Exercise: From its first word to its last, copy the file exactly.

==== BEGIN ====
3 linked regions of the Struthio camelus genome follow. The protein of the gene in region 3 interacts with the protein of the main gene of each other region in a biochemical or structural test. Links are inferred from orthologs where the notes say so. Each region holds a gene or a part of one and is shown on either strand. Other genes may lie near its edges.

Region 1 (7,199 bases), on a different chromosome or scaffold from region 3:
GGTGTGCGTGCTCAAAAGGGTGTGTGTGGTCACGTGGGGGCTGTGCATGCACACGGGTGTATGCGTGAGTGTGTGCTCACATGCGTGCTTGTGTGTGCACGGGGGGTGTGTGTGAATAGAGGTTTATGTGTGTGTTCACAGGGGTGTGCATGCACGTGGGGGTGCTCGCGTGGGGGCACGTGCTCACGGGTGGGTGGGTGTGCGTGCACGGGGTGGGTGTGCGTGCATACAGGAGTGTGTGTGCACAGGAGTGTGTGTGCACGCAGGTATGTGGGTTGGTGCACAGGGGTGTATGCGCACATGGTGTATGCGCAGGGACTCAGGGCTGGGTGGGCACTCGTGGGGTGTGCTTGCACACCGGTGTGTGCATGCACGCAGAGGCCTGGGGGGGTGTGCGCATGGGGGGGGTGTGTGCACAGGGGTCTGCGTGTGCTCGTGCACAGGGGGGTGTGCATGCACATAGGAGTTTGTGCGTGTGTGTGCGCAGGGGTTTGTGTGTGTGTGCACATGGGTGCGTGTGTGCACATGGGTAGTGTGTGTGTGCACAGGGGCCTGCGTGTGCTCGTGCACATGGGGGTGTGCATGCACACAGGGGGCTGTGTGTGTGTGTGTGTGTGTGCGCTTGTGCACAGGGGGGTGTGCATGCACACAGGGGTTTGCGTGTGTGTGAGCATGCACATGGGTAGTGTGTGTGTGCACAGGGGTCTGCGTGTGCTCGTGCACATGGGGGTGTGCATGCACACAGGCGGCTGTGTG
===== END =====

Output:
3 linked regions of the Struthio camelus genome follow. The protein of the gene in region 3 interacts with the protein of the main gene of each other region in a biochemical or structural test. Links are inferred from orthologs where the notes say so. Each region holds a gene or a part of one and is shown on either strand. Other genes may lie near its edges.

Region 1 (7,199 bases), on a different chromosome or scaffold from region 3:
GGTGTGCGTGCTCAAAAGGGTGTGTGTGGTCACGTGGGGGCTGTGCATGCACACGGGTGTATGCGTGAGTGTGTGCTCACATGCGTGCTTGTGTGTGCACGGGGGGTGTGTGTGAATAGAGGTTTATGTGTGTGTTCACAGGGGTGTGCATGCACGTGGGGGTGCTCGCGTGGGGGCACGTGCTCACGGGTGGGTGGGTGTGCGTGCACGGGGTGGGTGTGCGTGCATACAGGAGTGTGTGTGCACAGGAGTGTGTGTGCACGCAGGTATGTGGGTTGGTGCACAGGGGTGTATGCGCACATGGTGTATGCGCAGGGACTCAGGGCTGGGTGGGCACTCGTGGGGTGTGCTTGCACACCGGTGTGTGCATGCACGCAGAGGCCTGGGGGGGTGTGCGCATGGGGGGGGTGTGTGCACAGGGGTCTGCGTGTGCTCGTGCACAGGGGGGTGTGCATGCACATAGGAGTTTGTGCGTGTGTGTGCGCAGGGGTTTGTGTGTGTGTGCACATGGGTGCGTGTGTGCACATGGGTAGTGTGTGTGTGCACAGGGGCCTGCGTGTGCTCGTGCACATGGGGGTGTGCATGCACACAGGGGGCTGTGTGTGTGTGTGTGTGTGTGCGCTTGTGCACAGGGGGGTGTGCATGCACACAGGGGTTTGCGTGTGTGTGAGCATGCACATGGGTAGTGTGTGTGTGCACAGGGGTCTGCGTGTGCTCGTGCACATGGGGGTGTGCATGCACACAGGCGGCTGTGTG